Many Chinese resumes include schooling before the university level as well, but as a foreigner that’s usually not necessary. Like any standard resume, you should list your educational experiences from newest to oldest.

The general information is very similar to most resumes:

  • The college/university - 大学 (dà xué) attended
  • The degree - 学位 (xué wèi) completed (check out the choices for this in Section 1)
  • The time - 时间 (shí jiān) of attendance, from some month, some year to some month, some year - 几年几月 至 几年几月 (jǐ nián jǐ yuè zhì jǐ nián jǐ yuè)
  • The major - 专业 (zhuān yè) you studied
  • Your GPA (in Chinese most people just use the term GPA directly)
  • Relevant courses - 主修课程 (zhǔ xiū kè chéng) that you can link to the position 
  • Any special programs - 项目 (xiàng mù) you completed during your university career

If you have experience studying abroad - 留学经历 (liú xué jīng lì), you should definitely include this as well under your educational background, particularly if you spent time in China or anywhere else that speaks Mandarin.

*TIP: Interested in studying abroad in China? Check out this blog post for some tips for choosing a program! 



Section 3: Work Experience - 工作经验 (gōng zuò jīng yàn)

Work experience is also important, especially if you’re looking for something higher than an entry level job. 

Here you can list any internships and jobs you’ve had, especially those relevant to the position. Try to avoid gaps in time unless it’s due to your studies or studying abroad.

Like most resumes, you should name the following:


  • Name of the company - 公司 (gōng sī)
  • Duration of employment - 就职时间 (jiù zhí shí jiān) - if you’re still at the company, you can use 今 (jīn) instead of putting a year after 至 (zhì).
  • Location - 地点 (dì diǎn) of the company (if specifying the country, state/province, and city, be sure to work from biggest to smallest)
  • Department - 部门 (bù mén) you worked in
  • Name of the position - 职位 (zhí wèi)
  • Job responsibilities - 职责 (zhí zé) you had in the position
  • Noteworthy accomplishments - 业绩 (yè jì) you made in that position
                
Describing what your responsibilities were at your previous jobs in a second language can be quite difficult! When in doubt, try to stick to the most simple way of explaining the responsibilities, and perhaps ask a Chinese friend take a look at it for you as well.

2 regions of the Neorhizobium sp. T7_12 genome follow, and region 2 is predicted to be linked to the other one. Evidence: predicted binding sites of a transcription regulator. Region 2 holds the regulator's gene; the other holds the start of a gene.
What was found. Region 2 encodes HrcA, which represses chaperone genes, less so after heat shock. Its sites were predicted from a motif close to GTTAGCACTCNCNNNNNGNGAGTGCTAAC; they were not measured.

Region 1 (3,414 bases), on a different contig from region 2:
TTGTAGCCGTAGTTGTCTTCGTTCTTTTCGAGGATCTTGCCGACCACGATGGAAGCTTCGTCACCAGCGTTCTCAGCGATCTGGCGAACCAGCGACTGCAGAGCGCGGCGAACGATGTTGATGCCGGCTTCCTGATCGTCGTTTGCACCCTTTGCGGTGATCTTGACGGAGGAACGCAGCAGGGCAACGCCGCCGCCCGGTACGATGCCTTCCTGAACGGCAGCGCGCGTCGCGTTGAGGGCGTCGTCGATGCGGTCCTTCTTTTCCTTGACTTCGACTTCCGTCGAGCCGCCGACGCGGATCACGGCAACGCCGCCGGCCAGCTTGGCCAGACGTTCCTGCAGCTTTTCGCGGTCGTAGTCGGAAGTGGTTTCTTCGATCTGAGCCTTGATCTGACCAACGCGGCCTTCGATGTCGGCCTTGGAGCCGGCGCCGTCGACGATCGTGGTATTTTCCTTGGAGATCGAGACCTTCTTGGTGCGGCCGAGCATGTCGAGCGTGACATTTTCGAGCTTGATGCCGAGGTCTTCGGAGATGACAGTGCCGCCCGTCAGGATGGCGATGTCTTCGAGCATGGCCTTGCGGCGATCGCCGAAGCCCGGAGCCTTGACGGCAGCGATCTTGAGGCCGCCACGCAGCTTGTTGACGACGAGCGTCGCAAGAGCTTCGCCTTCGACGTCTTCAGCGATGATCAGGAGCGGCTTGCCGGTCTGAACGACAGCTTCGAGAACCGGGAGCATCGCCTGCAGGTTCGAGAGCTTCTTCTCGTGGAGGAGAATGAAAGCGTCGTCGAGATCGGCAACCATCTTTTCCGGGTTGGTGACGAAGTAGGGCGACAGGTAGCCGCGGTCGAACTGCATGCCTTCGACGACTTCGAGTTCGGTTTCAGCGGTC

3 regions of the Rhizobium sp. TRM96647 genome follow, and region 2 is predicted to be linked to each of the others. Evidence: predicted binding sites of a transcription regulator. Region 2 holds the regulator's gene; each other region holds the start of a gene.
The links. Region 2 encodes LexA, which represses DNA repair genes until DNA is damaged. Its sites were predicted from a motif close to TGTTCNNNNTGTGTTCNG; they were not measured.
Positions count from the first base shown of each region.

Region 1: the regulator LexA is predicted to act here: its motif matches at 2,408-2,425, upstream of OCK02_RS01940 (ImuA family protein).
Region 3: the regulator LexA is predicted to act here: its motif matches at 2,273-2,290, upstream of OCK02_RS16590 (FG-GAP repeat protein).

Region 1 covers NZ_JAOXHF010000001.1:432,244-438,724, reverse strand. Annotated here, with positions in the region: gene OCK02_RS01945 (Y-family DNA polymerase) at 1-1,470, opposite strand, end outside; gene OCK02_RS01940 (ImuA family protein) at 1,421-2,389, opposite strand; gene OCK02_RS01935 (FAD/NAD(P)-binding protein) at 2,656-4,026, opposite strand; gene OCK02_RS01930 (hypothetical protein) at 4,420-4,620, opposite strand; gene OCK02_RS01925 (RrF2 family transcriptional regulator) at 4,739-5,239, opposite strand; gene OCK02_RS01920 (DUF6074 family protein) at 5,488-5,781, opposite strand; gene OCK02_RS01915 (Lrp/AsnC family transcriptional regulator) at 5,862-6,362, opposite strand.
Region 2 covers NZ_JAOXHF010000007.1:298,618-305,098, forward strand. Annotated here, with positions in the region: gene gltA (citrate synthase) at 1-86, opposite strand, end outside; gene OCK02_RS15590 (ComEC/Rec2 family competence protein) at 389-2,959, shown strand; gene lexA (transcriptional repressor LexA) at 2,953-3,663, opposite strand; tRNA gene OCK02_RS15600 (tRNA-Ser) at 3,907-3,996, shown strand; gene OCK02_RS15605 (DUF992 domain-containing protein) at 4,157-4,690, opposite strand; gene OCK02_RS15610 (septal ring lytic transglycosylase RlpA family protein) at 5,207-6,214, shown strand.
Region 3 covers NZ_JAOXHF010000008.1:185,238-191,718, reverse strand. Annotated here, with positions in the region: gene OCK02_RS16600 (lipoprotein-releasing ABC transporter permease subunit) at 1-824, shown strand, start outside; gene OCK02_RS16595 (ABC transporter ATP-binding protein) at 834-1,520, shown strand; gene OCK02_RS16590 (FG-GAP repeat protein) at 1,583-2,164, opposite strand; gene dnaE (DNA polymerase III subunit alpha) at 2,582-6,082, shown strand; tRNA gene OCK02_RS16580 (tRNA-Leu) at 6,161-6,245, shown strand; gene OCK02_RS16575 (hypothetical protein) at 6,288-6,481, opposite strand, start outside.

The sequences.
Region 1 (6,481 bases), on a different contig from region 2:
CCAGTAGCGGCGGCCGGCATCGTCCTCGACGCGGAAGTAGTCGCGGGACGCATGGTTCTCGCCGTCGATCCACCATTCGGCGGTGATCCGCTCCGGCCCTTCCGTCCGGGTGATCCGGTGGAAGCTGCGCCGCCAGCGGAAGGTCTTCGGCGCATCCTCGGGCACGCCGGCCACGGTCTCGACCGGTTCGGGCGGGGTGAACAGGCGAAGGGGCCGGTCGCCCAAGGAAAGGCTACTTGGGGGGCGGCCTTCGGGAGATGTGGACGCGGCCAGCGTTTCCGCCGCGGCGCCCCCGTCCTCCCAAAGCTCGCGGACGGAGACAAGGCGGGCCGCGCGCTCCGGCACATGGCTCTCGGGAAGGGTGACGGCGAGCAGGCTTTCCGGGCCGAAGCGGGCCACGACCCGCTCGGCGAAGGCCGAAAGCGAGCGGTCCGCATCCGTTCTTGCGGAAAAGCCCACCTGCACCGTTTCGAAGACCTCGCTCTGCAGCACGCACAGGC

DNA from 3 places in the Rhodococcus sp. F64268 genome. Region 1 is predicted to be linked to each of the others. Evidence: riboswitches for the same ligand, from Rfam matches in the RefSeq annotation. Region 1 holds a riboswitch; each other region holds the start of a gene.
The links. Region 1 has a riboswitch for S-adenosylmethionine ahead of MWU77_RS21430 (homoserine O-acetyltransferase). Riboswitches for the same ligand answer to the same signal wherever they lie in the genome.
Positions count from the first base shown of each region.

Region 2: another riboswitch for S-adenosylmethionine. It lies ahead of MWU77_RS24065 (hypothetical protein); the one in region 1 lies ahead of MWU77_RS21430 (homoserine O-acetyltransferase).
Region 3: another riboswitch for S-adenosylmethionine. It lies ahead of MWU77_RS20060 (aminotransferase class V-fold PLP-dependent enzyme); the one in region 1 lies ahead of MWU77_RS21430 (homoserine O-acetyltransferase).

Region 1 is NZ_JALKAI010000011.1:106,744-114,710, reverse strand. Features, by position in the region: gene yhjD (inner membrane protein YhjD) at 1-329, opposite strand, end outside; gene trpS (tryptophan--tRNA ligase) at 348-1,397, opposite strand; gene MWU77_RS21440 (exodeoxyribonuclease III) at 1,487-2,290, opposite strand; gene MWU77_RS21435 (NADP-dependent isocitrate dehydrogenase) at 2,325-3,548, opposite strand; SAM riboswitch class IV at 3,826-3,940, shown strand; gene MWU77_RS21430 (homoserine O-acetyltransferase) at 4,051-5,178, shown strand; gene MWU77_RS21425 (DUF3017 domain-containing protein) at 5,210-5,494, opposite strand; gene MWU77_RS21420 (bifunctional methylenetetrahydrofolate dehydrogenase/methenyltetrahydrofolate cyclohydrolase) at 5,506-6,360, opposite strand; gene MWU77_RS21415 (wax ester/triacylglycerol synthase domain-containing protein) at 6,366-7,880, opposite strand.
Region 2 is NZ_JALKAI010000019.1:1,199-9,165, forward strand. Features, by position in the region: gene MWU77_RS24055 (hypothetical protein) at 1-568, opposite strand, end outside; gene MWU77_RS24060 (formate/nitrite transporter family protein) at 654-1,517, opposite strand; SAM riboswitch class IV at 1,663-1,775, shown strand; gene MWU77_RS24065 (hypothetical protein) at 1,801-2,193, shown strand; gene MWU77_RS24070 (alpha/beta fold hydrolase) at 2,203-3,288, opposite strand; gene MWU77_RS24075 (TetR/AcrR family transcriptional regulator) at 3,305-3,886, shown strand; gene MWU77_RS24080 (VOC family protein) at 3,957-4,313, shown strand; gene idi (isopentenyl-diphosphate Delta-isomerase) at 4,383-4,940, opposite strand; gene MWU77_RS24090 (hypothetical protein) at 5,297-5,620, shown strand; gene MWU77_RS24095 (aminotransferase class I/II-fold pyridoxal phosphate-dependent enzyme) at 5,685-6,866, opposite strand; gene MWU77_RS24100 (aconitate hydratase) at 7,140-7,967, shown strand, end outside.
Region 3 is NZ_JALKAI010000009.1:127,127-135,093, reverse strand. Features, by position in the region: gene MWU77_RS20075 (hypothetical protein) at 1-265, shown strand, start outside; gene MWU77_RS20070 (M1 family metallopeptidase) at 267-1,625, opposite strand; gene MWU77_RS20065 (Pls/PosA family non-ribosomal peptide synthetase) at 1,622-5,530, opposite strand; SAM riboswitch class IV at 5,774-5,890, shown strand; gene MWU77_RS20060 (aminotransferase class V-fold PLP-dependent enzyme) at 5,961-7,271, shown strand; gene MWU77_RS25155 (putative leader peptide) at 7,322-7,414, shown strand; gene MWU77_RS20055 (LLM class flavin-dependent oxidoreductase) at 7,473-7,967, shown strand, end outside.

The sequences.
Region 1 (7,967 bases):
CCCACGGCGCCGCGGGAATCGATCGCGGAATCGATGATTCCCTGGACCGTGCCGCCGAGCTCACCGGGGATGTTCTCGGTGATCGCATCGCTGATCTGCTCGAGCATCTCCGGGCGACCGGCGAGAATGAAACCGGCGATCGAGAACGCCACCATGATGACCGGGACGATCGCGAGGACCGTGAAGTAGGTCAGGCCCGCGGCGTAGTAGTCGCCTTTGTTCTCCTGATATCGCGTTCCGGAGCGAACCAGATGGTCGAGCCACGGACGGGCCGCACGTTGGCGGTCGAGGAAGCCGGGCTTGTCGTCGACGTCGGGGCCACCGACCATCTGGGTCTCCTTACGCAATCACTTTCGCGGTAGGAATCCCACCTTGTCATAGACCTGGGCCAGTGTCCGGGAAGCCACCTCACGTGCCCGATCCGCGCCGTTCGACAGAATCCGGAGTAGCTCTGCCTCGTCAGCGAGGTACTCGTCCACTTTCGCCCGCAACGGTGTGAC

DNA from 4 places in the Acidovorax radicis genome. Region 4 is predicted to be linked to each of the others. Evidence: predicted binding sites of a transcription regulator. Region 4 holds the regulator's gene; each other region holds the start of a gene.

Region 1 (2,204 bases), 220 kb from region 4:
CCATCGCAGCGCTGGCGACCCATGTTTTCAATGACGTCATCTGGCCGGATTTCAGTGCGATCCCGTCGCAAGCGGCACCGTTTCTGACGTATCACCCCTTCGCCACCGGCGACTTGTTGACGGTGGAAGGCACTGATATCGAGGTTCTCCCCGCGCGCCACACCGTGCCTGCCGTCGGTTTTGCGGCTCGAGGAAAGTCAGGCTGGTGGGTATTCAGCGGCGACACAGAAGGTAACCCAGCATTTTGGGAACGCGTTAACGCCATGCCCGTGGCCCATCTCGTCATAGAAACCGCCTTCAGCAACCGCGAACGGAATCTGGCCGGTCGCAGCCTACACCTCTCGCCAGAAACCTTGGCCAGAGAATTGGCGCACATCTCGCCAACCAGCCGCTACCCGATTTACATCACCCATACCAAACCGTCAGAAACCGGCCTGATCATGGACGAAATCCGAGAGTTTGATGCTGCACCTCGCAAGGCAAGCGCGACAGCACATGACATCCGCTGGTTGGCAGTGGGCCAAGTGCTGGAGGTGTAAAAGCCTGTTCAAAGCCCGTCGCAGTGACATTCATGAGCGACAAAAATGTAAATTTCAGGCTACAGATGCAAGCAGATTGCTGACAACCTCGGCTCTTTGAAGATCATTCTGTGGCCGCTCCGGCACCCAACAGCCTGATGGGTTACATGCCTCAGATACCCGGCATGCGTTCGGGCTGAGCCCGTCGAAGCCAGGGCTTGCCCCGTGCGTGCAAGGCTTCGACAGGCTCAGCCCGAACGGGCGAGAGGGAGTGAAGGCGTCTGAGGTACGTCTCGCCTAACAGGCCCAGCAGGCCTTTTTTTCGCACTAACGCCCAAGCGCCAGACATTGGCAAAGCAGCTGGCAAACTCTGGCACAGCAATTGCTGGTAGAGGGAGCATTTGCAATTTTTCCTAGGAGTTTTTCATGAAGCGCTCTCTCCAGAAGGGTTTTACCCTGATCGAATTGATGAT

In general, there are some key words in Chinese you might use: 

Verbs: 

  • 负责 (fù zé) - to be responsible for
  • 准备 (zhǔn bèi) - to prepare
  • 修改 (xiū gǎi) - to correct
  • 翻译 (fān yì) - to translate
  • 管理 (guǎn lǐ) - to manage
  • 使用 (shǐ yòng) - to use (formal)
  • 交流 (jiāo liú) - to communicate
  • 进行 (jìn xíng) - to conduct
  • 审查 (shěn chá) - to review
  • 合作 (hé zuò) - to collaborate
  • 设计 (shè jì) - to design
  • 营运 (yíng yùn) - to operate
  • 参与 (cān yù) - to participate in
  • 完成 (wán chéng) - to complete
                           
Nouns: 

  • 公司 (gōng sī) - company
  • 团队 (tuán duì) - team
  • 报告 (bào gào) - report
  • 内容 (nèi róng) - content
  • 客户 (kè hù) - client
  • 文件 (wén jiàn) - document
  • 网站 (wǎng zhàn) - website
  • 项目 (xiàng mù) - project
  • 工作 (gōng zuò) - work
  • 市场 (shì chǎng) - market
  • 营销 (yíng xiāo) - marketing
  • 活动 (huó dòng) - activity/event
  • 产品 (chǎn pǐn) - product

Connecting words: 


  • 例如 (lì rú) / 比如 (bǐ rú) - for example
  • 等等 (děng děng) - et cetera
  • 同时 (tóng shí) - at the same time
  • 而且 (ér qiě) - and (for connecting sentences)
  • 并 (bìng) - and (for connecting two verbs)
  • 与 (yǔ) - and (for connecting nouns)
  • 为 (wèi) - for
  • 对 (duì) - to/toward (something)
  • 相关 (xiāng guān) - relevant/related
  • 包括 (bāo kuò) - including

When listing nouns, be sure to use the symbol “ 、” rather than the typical comma.



Section 4: Awards 获奖情况 (huò jiǎng qíng kuàng)

Here is where you can detail any awards 奖 (jiǎng) or scholarships 奖学金 (jiǎng xué jīn) you have received. 

If you’ve been in a competition, 比赛 (bǐ sài) you can list it here, and also mention what level of award you received if applicable, like 3rd place 三等奖 (sān děng jiǎng).